Kevin: "So the question is, what are you going to do with the money at the end of 2010? Pepper showed me reporting that suggests if we invested the money in various paid search activities, we could generate profit within the calendar year. Wouldn't that be a good thing? If you are taking something away from employees, can't you at least demonstrate to them that you are going to make an investment that protects their jobs, long-term?"

Lois Gladstone: "It's my job to protect shareholder value, and in this case, Glenn is the shareholder. At the end of 2010, we'd pay our fair share of federal taxes, and Glenn would pocket the savings as personal profit, being the owner of this business."

Meredith Thompson: "By doing that, it means that profit would significantly increase, and that means we'd all get paid bigger bonuses, right? And Lois, a portion of your bonus is based on personal performance, so in essence, you'll double-dip on your bonus. That's lovely! In essence, we're now taking money away from our own employees, so that we can pay ourselves more. That's just sheer greed."

Lois Gladstone: "None of this would be necessary if merchandise productivity were better. And we need to keep our leadership bonuses, in order for the compensation structure to remain competitive. Otherwise, our Executives will leave. We want to keep the best Executive talent, right?"

Meredith Thompson: "Not true. Not true. We could break-even again next year. We are making a conscious choice to take money away from employees, so that the company is more profitable, so that we can earn bigger bonuses and so that Glenn can take home two-thirds of a million dollars."

Lois Gladstone: "As owner, Glenn can do what he wants to do. This is his business, he owns it, the employees do not own it. It is our job to make sure Glenn is paid as much as is humanly possible. That's capitalism. I am only doing my job. And if we want to avoid problems like this in the future, we better get a lot more efficient with other expenses, or start putting merchandise and marketing out there that customers crave. Roger, Pepper, if you disagree, make sure your voice is heard, but regardless, the train is leaving the station."

Pepper Morgan: "I'd rather invest the money in marketing, so that our customers pay us back, so that we earn more profit, so that all employees can earn salary increases and have their bonuses re-instated."

Roger Morgan: "Lois, are you going to come to the contact center and distribution center and communicate this message? People are going to be livid. They should hear the message from the person responsible for the change in compensation strategy."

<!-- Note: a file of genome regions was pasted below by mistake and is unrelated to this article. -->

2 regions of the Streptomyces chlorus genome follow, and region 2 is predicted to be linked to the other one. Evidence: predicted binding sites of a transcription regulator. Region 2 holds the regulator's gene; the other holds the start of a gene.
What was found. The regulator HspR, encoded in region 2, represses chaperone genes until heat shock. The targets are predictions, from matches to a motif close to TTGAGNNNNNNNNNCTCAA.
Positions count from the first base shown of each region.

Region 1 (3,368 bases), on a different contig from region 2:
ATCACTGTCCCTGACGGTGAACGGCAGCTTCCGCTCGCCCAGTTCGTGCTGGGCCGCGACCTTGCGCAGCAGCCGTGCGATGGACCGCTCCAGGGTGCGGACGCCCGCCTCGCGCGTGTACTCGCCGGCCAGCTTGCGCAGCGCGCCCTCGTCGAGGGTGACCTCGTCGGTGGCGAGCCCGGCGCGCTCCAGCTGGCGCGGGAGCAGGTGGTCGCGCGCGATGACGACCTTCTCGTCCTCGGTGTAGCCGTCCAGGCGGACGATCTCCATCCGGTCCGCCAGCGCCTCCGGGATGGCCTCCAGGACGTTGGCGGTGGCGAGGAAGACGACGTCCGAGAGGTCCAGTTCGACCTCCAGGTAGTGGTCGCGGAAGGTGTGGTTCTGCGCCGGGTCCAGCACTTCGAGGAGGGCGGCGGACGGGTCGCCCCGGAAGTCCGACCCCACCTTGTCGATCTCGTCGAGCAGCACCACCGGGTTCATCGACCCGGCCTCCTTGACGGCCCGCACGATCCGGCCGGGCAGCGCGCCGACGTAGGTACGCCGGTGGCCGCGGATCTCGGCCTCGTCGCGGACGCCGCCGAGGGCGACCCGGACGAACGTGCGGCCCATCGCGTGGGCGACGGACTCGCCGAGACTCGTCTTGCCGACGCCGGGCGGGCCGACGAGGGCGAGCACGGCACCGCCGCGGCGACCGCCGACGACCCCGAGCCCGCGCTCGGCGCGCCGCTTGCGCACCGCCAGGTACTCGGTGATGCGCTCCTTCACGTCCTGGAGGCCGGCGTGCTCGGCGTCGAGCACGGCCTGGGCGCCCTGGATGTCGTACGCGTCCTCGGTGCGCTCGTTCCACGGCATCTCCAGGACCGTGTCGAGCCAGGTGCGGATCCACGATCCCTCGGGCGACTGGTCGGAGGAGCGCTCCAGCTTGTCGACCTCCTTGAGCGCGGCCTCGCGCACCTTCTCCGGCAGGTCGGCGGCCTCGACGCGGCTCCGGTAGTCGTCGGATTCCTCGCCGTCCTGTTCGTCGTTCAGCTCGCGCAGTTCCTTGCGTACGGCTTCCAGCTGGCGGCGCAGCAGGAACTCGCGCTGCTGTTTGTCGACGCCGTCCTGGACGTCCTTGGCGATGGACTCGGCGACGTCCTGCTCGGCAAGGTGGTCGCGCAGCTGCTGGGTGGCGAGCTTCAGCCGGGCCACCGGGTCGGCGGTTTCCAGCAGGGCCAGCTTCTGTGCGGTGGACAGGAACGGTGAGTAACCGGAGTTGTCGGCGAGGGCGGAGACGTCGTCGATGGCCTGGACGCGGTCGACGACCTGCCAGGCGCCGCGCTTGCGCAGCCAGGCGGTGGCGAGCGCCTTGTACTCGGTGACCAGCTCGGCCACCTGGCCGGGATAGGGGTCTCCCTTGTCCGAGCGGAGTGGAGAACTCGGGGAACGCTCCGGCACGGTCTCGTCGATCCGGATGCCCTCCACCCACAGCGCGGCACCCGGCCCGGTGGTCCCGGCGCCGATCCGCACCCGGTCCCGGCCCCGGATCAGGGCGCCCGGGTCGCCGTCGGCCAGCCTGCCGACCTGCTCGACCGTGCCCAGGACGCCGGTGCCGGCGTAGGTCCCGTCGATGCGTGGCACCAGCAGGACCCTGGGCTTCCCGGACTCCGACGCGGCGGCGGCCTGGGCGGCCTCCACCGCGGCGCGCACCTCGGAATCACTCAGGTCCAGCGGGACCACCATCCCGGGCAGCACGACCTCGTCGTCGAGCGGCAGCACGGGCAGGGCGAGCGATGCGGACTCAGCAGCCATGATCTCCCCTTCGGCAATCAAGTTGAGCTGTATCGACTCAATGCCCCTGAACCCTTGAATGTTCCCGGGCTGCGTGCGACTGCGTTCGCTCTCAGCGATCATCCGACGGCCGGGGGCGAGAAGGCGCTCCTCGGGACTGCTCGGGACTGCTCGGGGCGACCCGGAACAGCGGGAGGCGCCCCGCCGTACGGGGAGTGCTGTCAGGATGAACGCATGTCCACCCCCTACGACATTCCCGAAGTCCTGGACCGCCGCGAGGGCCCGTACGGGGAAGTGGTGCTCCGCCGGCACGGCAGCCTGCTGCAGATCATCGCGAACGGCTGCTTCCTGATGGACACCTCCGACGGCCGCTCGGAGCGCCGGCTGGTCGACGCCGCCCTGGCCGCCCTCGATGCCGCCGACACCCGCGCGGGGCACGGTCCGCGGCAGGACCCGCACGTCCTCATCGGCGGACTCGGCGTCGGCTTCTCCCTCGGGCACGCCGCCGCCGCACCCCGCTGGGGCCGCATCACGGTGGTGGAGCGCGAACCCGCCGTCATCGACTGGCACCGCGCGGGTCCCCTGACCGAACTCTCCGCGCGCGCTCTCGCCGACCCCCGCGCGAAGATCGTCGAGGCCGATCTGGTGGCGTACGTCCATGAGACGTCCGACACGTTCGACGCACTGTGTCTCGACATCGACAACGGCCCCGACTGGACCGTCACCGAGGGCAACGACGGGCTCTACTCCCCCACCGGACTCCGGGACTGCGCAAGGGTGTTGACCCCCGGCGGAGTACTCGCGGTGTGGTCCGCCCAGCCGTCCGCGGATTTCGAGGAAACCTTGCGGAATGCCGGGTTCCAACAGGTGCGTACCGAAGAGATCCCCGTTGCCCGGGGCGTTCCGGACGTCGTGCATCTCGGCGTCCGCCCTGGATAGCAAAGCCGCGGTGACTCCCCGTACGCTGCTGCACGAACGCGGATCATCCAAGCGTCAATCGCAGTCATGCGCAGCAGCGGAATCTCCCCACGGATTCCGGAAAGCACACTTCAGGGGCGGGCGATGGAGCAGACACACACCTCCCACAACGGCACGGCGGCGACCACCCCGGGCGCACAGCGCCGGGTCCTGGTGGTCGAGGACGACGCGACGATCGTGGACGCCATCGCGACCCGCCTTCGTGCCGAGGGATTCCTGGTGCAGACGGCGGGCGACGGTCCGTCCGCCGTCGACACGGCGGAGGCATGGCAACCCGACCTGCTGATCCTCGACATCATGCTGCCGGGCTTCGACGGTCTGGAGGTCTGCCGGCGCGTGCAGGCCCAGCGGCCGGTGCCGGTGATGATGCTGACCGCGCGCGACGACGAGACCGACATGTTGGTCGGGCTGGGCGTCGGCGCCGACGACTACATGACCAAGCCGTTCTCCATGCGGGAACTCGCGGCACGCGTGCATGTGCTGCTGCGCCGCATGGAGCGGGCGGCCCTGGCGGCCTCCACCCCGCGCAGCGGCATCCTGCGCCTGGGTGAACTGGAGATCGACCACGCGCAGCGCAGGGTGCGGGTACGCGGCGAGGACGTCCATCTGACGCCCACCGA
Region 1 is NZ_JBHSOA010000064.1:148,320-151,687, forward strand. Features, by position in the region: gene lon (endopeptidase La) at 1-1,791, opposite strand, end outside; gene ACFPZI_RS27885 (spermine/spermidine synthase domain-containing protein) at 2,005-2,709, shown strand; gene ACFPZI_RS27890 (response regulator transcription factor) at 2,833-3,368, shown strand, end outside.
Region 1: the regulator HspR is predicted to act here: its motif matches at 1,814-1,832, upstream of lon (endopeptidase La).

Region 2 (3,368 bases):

Lois Gladstone: "Each department head will communicate the strategy to their employees, just like we've always done. We'll have human resources draw up 'talking points', illustrating why we need to make this decision, pointing out that this is better than another 20% headcount reduction. In this economy, with 10% unemployment, employees will be happy to simply keep their job, right?"

Roger Morgan: "This is how the middle class gets wiped out. When business is good, they borrow money out of their homes at 5% interest. When business is bad, they lose their job or they lose their bonus or their salaries are frozen. No matter what, the employee keeps getting further and further behind."

Lois Gladstone: "Or maybe the employee needs to figure out how to make this company more money. Maybe the employee needs to take personal accountability. Maybe the employee shouldn't lounge around on a 90 minute lunch break. Maybe the employee should try to make Gliebers Dresses more money instead of tweeting about salary freezes to the social media folks. The only reason we come to work each and every day is to make this enterprise as profitable as possible. That's it. All of those niceties and mission statement quotes and dedication to customer service, that's all secondary to the main point of capitalism, that being to earn as much money as you possibly can. The culture of this place needs to change. People need to be accountable to profit, and if they generate profit, the business will take care of them. Listen, folks, if your people don't like this, they're free to leave. They should go find another job, have at it! Prior to me arriving last year, this place was run like a family. It needs to be run like a business if it is going to survive."

Roger Morgan: "Glenn, are these your thoughts channeled through Lois, or what?"

Glenn Glieber: "I think we've lost focus on profit, to some extent. We spent this year talking about marketing and merchandising strategies. None of what we've talked about is working. We've cut marketing expenses to the bone. I'm not sure I know what else to do in order to make us profitable. I don't see any other way out. I lost 40% of my 401k last fall. I invested all of my profit either back into the business, or into my 401k. The economy cost me 40% of my career. Think about that. I've run this business profitably for 39 of 42 years, and just like that, 40% of my 401k was gone, the same thing as losing 16 years of effort, 5,800 days of toil and effort vaporized just like that. I devoted my life to this business. I deserve a better end to the story. I'm tired. I'm not sure I'm going to keep coming in to work in 2011 and beyond. So, yes, if I want to benefit from the profit of this business, I am entitled to channel some of my wishes through Lois. And it is her job to find a way for my business to be more profitable. I'd rather freeze salaries and eliminate bonuses than lay off another 20% of the workforce. And that's all I have to say about that topic. Now, on to the next item on the agenda. I wanted to communicate to each of you that we will no longer be serving Snickers bars, Milky Way bars, or Three Musketeer bars in the vending machines, because they keep getting stuck, and Henrietta Geldon in purchasing is sick of hearing employees thump their fists on the vending machine. Roger's team tells me that Twix bars slide out much easier, so we will be switching to Twix bars, going forward. Any questions?"